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Benefits of a bilingual brain

How about mastering multiple-languages? Like Reading in original books?

The mastering of three languages is better, meaning you can easily read and write, in addition to understanding the spoken slang?

Just thinking we understand the spoken language does Not cut it. We have got to read the original authors and works.

Researchers now know that learning another language is actually an amazing way to keep your brain healthy.

Believe it or not, before the 1960s, researchers thought children learning other languages was a handicap.

People back in the day, reaction times on some language tests. made some hypotheses that must mean it’s a drawback for students to know more than their original language (biased tests?.

It won’t necessarily make you smarter, but Mia Nacamulli points out it’s now believed that being bilingual “exercises your brain and makes it stronger, more complex, and healthier.”

And if you’re young, you get an added bonus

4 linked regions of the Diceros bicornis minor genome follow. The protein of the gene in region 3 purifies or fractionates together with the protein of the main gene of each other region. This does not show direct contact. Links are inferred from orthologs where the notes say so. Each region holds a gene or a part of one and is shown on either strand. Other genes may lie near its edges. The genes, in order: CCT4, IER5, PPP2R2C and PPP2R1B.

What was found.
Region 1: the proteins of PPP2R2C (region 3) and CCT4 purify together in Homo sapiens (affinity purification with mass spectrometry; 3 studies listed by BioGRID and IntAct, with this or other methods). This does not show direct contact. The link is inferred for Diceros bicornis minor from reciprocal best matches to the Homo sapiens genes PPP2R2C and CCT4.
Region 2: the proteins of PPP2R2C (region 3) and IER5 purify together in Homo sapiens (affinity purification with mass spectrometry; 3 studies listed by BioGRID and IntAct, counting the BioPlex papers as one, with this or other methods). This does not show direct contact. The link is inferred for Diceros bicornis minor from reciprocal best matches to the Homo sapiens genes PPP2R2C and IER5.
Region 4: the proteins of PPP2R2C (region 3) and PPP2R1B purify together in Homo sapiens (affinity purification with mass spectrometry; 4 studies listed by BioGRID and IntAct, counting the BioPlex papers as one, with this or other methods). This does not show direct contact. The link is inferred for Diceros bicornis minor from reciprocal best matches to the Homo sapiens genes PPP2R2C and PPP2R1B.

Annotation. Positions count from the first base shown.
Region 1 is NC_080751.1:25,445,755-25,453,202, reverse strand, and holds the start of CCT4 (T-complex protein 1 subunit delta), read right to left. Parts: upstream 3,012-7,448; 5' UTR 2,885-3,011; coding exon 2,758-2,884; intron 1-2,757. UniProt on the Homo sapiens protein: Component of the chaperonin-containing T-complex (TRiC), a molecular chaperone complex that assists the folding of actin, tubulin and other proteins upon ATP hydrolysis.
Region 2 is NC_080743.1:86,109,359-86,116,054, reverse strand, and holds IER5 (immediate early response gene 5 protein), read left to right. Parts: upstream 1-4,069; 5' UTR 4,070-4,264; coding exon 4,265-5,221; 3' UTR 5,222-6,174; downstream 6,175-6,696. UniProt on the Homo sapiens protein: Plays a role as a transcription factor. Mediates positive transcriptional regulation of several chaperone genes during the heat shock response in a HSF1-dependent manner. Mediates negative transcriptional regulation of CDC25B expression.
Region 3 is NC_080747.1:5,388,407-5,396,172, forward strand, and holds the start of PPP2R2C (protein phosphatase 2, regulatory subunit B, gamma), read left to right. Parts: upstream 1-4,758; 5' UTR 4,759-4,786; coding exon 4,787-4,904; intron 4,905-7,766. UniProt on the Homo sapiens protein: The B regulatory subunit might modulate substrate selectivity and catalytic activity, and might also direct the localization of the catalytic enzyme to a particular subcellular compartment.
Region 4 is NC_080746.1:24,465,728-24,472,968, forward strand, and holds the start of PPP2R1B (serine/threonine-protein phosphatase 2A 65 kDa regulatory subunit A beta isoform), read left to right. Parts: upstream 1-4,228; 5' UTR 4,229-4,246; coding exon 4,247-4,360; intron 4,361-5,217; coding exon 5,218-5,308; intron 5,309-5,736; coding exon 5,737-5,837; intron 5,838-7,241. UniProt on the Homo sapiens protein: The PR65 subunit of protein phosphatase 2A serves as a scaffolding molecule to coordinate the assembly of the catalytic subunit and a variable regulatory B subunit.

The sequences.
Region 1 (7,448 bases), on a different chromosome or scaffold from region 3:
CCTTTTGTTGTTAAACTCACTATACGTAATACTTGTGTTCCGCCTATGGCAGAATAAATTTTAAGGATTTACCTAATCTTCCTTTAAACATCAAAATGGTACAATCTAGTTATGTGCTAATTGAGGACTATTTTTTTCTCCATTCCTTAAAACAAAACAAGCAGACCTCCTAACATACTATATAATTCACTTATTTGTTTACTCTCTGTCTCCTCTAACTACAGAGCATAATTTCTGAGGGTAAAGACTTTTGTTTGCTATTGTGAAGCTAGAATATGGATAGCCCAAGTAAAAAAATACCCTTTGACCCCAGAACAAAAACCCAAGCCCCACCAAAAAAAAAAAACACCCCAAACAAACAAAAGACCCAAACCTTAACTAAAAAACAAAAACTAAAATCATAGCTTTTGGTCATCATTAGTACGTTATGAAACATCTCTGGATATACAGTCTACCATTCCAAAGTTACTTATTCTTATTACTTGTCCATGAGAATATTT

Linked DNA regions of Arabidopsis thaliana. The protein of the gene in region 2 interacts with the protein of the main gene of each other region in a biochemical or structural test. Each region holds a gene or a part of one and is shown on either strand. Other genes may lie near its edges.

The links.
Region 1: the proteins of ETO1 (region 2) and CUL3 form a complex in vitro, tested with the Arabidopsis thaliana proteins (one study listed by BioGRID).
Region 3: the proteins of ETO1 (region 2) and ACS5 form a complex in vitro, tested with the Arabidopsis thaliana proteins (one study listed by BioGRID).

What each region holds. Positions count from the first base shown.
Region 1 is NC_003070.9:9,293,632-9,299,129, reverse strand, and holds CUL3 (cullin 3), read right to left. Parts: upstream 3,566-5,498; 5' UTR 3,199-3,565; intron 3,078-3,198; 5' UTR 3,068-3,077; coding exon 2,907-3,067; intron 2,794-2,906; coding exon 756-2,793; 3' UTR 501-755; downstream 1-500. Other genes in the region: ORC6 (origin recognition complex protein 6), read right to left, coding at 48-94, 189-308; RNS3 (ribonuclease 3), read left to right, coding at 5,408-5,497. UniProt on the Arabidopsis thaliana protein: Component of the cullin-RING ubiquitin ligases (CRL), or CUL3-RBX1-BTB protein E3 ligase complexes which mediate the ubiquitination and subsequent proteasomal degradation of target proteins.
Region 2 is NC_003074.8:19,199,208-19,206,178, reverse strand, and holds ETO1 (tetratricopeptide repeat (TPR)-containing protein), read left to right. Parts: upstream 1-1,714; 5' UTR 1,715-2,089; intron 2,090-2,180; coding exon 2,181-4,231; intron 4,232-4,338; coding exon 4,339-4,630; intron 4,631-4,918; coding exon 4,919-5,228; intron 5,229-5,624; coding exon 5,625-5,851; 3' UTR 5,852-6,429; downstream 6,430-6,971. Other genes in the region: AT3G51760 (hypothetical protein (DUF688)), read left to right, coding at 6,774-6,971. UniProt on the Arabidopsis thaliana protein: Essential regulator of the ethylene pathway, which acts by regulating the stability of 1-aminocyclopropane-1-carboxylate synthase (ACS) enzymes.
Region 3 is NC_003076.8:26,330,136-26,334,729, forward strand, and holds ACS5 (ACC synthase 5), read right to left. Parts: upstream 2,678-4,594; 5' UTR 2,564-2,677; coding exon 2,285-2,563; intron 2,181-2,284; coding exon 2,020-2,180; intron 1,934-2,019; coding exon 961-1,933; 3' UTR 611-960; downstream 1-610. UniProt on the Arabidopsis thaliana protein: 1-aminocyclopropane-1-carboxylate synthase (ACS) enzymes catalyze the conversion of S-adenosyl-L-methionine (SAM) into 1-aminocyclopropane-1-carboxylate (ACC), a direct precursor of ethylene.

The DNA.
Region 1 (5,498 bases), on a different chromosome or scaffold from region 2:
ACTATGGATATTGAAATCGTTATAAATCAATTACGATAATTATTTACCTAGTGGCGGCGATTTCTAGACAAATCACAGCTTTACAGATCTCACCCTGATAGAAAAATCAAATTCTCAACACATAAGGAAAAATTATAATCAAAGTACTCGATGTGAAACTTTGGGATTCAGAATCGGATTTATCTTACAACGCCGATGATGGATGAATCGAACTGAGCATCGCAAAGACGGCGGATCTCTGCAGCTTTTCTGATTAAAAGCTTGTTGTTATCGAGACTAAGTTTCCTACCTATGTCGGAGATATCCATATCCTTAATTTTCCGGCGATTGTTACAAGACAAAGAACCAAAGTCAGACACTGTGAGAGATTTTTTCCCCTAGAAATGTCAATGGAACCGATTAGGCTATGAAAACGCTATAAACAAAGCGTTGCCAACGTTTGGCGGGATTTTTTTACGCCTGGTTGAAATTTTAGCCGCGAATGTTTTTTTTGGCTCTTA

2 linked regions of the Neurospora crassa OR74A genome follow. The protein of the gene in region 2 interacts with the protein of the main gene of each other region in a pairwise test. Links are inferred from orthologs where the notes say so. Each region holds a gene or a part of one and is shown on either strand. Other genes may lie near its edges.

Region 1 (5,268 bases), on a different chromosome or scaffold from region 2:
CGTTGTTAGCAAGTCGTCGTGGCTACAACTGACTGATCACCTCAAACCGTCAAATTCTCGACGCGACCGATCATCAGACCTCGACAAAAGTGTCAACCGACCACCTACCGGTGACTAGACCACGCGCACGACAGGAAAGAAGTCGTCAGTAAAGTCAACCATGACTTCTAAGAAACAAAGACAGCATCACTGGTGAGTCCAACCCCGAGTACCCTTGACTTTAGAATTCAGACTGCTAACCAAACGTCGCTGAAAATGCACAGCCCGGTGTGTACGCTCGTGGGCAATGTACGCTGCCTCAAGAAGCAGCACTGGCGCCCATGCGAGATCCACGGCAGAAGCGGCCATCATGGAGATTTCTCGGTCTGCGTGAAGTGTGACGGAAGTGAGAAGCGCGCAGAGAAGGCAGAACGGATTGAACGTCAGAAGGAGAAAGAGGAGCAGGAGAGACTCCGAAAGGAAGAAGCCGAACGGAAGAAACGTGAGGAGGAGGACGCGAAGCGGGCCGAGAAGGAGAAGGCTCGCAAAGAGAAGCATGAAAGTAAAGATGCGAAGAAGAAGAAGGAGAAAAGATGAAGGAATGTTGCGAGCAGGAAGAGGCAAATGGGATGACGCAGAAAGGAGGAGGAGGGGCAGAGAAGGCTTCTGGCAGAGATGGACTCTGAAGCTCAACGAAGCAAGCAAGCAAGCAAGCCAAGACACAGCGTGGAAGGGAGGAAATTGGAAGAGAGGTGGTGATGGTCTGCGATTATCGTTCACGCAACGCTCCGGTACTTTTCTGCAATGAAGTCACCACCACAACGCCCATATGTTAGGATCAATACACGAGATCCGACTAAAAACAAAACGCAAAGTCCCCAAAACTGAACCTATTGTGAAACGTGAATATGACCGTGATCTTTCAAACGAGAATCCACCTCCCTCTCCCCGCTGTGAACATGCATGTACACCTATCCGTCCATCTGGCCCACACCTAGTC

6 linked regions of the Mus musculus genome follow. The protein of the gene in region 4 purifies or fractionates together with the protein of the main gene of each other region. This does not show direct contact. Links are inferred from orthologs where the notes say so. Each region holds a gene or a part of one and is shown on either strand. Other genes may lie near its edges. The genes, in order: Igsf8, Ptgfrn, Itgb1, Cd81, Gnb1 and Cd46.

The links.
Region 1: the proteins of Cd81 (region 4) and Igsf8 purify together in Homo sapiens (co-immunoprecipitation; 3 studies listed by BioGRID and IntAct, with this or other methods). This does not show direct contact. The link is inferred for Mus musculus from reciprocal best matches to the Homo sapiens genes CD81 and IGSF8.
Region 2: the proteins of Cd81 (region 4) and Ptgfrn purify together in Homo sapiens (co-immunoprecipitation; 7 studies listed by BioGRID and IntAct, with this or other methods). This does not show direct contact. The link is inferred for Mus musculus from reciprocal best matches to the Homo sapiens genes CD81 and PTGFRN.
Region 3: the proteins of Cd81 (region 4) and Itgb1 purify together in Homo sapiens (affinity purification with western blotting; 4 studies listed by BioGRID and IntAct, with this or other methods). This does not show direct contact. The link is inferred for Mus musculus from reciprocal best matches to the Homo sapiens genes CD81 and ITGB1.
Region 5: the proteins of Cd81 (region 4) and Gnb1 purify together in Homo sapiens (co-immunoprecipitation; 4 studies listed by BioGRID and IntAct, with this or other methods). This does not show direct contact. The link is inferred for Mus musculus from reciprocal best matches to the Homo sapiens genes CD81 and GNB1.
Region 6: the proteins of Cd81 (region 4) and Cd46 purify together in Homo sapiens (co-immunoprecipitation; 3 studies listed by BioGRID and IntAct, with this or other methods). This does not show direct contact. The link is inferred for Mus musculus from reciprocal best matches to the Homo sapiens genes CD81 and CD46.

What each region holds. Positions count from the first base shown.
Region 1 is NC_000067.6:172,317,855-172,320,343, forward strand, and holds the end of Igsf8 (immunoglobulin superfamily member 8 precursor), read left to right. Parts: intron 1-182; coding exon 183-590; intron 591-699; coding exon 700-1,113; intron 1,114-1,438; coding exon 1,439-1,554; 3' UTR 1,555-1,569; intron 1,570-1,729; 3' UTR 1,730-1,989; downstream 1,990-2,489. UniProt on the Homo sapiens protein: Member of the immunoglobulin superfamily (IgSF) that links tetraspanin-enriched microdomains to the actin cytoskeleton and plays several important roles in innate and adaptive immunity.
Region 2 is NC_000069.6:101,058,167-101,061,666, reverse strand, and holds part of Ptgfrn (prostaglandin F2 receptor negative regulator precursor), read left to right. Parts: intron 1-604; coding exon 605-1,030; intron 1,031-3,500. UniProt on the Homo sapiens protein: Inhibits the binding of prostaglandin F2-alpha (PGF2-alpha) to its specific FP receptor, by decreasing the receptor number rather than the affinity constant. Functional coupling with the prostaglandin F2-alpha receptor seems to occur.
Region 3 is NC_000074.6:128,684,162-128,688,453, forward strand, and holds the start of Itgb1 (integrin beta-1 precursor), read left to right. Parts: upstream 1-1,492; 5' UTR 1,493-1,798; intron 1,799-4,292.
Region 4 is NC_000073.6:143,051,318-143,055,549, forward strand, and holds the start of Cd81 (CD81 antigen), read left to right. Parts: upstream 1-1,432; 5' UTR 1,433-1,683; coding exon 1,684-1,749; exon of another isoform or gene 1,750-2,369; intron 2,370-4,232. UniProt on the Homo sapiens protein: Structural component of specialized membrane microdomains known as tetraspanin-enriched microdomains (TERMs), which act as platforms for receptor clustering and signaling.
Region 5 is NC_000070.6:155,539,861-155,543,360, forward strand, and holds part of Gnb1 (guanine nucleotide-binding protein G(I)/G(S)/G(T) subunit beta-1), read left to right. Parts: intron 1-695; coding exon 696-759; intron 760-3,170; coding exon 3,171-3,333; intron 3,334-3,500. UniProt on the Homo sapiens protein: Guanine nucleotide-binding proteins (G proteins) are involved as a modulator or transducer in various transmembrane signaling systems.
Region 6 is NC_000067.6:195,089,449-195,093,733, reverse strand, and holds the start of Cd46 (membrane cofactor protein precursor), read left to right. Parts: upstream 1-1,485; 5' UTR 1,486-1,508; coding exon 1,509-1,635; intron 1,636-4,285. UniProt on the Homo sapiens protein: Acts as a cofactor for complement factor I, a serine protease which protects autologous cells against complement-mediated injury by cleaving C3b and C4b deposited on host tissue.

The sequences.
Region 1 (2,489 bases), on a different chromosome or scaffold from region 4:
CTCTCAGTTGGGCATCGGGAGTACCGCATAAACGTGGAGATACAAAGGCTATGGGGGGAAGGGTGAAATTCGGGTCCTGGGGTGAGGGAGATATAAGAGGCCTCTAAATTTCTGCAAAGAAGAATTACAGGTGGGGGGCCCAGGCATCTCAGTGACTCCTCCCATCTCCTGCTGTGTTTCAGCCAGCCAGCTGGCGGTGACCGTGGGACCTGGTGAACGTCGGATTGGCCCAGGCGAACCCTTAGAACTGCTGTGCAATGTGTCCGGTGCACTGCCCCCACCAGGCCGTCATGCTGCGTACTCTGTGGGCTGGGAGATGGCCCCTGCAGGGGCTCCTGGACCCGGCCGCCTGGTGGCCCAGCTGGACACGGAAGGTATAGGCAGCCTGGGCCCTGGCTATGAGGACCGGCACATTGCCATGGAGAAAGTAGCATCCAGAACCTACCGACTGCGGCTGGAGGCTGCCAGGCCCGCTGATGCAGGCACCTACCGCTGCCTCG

What does being bilingual really achieve?

1. It changes the structure of your brain.

Researchers have observed being multilingual can visibly make the neurons and synapses in the brain’s gray matter denser and spur more activity in other regions of the brain when using another language.

Basically, it’s a brain workout!

And another neurological study notes the white matter in the brains of older lifelong bilinguals has a higher integrity compared to older monolinguals. (What integrity means in this context?)

2. It strengthens your brain’s abilities.

That gray matter up there contains all the neuronal cell bodies and stuff (that’s a technical term) that controls your muscles, senses, memory, and speech.

Newer studies show that those slow reaction times and errors on language tests really reflect that the effort of switching between languages is beefing up the dorsolateral prefrontal cortex — the part of your noggin’ that controls problem-solving, switching tasks, and focusing on important stuff while filtering out what’s irrelevant.

3. It can help delay Alzheimer and dementia disorders by as much as four or five years.

Yes. Sí. Oui. When bilinguals are compared to monolinguals, that is.

And although some cognitive research notes there’s still a similar rate of decline after onset, more years of a super-strong brain is always a good thing.

Now, this fourth one gets a little bit nuts.

Nacamulli says it’s believed there’s a key difference between a young bilingual person and someone who learns another language in adulthood.